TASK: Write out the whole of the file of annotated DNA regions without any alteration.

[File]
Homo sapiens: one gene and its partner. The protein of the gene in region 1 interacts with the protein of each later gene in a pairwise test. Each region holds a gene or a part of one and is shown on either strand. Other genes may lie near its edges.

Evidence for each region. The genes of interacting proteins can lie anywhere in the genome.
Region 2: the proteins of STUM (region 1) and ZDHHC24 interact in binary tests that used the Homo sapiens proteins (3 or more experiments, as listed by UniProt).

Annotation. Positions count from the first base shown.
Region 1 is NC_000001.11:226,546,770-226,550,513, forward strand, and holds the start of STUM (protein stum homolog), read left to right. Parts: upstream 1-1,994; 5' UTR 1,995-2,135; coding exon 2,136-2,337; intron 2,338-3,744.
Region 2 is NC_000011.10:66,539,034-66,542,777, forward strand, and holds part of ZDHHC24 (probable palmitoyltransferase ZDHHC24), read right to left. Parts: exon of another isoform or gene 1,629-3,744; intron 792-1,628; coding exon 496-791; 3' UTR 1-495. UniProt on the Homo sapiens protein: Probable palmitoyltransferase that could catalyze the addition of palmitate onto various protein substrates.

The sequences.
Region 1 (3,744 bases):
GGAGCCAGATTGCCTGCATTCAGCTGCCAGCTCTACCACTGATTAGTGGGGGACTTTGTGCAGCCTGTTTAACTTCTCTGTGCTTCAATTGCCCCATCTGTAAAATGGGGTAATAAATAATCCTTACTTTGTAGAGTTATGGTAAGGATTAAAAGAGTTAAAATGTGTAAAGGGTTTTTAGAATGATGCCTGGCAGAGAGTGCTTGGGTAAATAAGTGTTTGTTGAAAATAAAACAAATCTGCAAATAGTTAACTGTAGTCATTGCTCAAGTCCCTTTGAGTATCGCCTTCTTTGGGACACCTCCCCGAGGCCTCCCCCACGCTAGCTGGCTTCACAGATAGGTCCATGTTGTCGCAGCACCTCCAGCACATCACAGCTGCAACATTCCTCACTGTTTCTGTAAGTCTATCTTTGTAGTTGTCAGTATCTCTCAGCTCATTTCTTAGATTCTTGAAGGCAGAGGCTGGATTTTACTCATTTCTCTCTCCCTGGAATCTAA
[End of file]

Homo sapiens: one gene and its partner. The protein of the gene in region 1 interacts with the protein of each later gene in a pairwise test. Each region holds a gene or a part of one and is shown on either strand. Other genes may lie near its edges.

Evidence for each region. The genes of interacting proteins can lie anywhere in the genome.
Region 2: the proteins of STUM (region 1) and ZDHHC24 interact in binary tests that used the Homo sapiens proteins (3 or more experiments, as listed by UniProt).

Annotation. Positions count from the first base shown.
Region 1 is NC_000001.11:226,546,770-226,550,513, forward strand, and holds the start of STUM (protein stum homolog), read left to right. Parts: upstream 1-1,994; 5' UTR 1,995-2,135; coding exon 2,136-2,337; intron 2,338-3,744.
Region 2 is NC_000011.10:66,539,034-66,542,777, forward strand, and holds part of ZDHHC24 (probable palmitoyltransferase ZDHHC24), read right to left. Parts: exon of another isoform or gene 1,629-3,744; intron 792-1,628; coding exon 496-791; 3' UTR 1-495. UniProt on the Homo sapiens protein: Probable palmitoyltransferase that could catalyze the addition of palmitate onto various protein substrates.

The sequences.
Region 1 (3,744 bases):
GGAGCCAGATTGCCTGCATTCAGCTGCCAGCTCTACCACTGATTAGTGGGGGACTTTGTGCAGCCTGTTTAACTTCTCTGTGCTTCAATTGCCCCATCTGTAAAATGGGGTAATAAATAATCCTTACTTTGTAGAGTTATGGTAAGGATTAAAAGAGTTAAAATGTGTAAAGGGTTTTTAGAATGATGCCTGGCAGAGAGTGCTTGGGTAAATAAGTGTTTGTTGAAAATAAAACAAATCTGCAAATAGTTAACTGTAGTCATTGCTCAAGTCCCTTTGAGTATCGCCTTCTTTGGGACACCTCCCCGAGGCCTCCCCCACGCTAGCTGGCTTCACAGATAGGTCCATGTTGTCGCAGCACCTCCAGCACATCACAGCTGCAACATTCCTCACTGTTTCTGTAAGTCTATCTTTGTAGTTGTCAGTATCTCTCAGCTCATTTCTTAGATTCTTGAAGGCAGAGGCTGGATTTTACTCATTTCTCTCTCCCTGGAATCTAA